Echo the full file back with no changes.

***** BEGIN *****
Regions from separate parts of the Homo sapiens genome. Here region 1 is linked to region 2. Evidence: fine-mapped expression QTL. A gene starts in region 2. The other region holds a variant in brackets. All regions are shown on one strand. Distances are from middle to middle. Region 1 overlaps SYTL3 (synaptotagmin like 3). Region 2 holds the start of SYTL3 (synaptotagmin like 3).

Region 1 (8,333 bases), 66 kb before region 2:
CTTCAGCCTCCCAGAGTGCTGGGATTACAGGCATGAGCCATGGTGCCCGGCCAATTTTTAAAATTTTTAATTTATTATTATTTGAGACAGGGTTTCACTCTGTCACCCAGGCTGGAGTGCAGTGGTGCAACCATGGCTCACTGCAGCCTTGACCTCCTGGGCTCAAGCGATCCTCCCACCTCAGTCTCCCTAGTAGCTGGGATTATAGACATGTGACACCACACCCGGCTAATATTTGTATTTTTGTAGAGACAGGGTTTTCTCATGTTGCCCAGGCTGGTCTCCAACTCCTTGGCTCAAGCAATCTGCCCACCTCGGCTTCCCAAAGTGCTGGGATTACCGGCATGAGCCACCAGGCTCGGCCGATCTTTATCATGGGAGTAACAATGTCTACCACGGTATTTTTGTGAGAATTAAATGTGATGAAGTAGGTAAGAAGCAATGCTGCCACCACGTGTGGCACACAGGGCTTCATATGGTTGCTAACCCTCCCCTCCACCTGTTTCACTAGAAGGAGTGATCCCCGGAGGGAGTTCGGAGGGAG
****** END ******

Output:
Regions from separate parts of the Homo sapiens genome. Here region 1 is linked to region 2. Evidence: fine-mapped expression QTL. A gene starts in region 2. The other region holds a variant in brackets. All regions are shown on one strand. Distances are from middle to middle. Region 1 overlaps SYTL3 (synaptotagmin like 3). Region 2 holds the start of SYTL3 (synaptotagmin like 3).

Region 1 (8,333 bases), 66 kb before region 2:
CTTCAGCCTCCCAGAGTGCTGGGATTACAGGCATGAGCCATGGTGCCCGGCCAATTTTTAAAATTTTTAATTTATTATTATTTGAGACAGGGTTTCACTCTGTCACCCAGGCTGGAGTGCAGTGGTGCAACCATGGCTCACTGCAGCCTTGACCTCCTGGGCTCAAGCGATCCTCCCACCTCAGTCTCCCTAGTAGCTGGGATTATAGACATGTGACACCACACCCGGCTAATATTTGTATTTTTGTAGAGACAGGGTTTTCTCATGTTGCCCAGGCTGGTCTCCAACTCCTTGGCTCAAGCAATCTGCCCACCTCGGCTTCCCAAAGTGCTGGGATTACCGGCATGAGCCACCAGGCTCGGCCGATCTTTATCATGGGAGTAACAATGTCTACCACGGTATTTTTGTGAGAATTAAATGTGATGAAGTAGGTAAGAAGCAATGCTGCCACCACGTGTGGCACACAGGGCTTCATATGGTTGCTAACCCTCCCCTCCACCTGTTTCACTAGAAGGAGTGATCCCCGGAGGGAGTTCGGAGGGAG